“The flooding and evacuation of Edgecumbe caused serious disruption to people’s lives. Already this year we have seen how a storm like cyclone Fehi caused a state of emergency in Buller and Dunedin.

“Today’s report maps out where the problems will be. Allergens and irritants in air, extreme weather events, ultra-violet solar radiation, and vector-borne, water-borne and infectious diseases might all increase in the coming decades and they have the potential to impact on our health and the health of our loved ones.

“The spread of infectious disease, particularly in our water sources, is of concern and needs greater attention.”

The Ministry of Health will be working with district health boards – many of which are already doing a lot of work on this – to become more sustainable and reduce their carbon footprints.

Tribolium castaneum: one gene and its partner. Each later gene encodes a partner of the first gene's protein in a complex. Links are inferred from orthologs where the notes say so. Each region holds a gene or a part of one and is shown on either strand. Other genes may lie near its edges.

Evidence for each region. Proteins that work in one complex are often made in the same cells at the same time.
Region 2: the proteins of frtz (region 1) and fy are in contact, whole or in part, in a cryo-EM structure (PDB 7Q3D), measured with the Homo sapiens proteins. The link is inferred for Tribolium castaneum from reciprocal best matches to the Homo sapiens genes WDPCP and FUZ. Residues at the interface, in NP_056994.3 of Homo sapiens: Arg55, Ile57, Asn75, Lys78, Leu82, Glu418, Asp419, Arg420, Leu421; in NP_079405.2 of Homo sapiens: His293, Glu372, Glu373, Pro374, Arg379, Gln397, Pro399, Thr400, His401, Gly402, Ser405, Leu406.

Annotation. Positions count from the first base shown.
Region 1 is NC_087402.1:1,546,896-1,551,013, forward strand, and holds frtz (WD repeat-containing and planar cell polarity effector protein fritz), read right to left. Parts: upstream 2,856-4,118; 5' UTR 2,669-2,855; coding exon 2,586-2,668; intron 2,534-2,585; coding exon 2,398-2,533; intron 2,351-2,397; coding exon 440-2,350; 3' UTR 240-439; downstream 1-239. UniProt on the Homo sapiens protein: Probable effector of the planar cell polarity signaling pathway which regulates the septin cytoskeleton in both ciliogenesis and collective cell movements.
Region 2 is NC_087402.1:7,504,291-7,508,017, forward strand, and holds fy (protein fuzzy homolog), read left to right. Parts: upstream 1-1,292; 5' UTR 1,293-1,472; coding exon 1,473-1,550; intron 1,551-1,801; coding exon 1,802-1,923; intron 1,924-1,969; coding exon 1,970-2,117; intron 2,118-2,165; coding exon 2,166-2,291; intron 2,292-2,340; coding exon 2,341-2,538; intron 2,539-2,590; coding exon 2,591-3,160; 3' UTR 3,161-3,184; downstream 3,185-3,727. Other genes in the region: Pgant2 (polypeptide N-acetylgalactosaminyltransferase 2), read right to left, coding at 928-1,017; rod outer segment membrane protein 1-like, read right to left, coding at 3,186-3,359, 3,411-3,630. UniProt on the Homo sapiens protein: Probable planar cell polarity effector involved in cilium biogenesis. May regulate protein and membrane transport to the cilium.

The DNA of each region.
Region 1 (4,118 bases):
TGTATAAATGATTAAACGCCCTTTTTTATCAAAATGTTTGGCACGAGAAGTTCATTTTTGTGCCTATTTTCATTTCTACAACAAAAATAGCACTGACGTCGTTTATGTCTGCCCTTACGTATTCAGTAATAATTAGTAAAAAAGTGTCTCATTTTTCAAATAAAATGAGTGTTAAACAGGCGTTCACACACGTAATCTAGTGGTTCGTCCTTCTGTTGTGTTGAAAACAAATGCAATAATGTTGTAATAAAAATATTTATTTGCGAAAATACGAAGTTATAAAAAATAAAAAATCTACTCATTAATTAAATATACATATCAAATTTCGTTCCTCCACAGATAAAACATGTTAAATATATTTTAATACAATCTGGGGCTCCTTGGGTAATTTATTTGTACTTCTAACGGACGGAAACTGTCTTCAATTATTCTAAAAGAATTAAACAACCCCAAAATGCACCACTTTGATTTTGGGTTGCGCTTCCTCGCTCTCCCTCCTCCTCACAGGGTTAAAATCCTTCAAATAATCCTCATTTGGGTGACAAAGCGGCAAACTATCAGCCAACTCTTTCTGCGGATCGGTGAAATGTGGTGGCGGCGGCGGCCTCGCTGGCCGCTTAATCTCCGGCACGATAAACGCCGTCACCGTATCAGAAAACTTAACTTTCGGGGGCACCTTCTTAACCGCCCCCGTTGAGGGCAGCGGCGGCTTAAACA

The Ministry has asked ESR to provide scientific advice on how the health sector can adapt to climate change.

Source: Associate Minister of Health

 

Drought will bring more crop disease, scientists warn

New Zealand’s land-based primary industries need to get ready for increasingly serious crop disease as climate change causes more and longer droughts, according to new research.

In the journal Australasian Plant Pathology, the authors of the study say climate change is expected to bring more droughts in many parts of New Zealand, and more droughts are “likely to increase the severity of a wide range of diseases affecting the plant-based productive sectors”.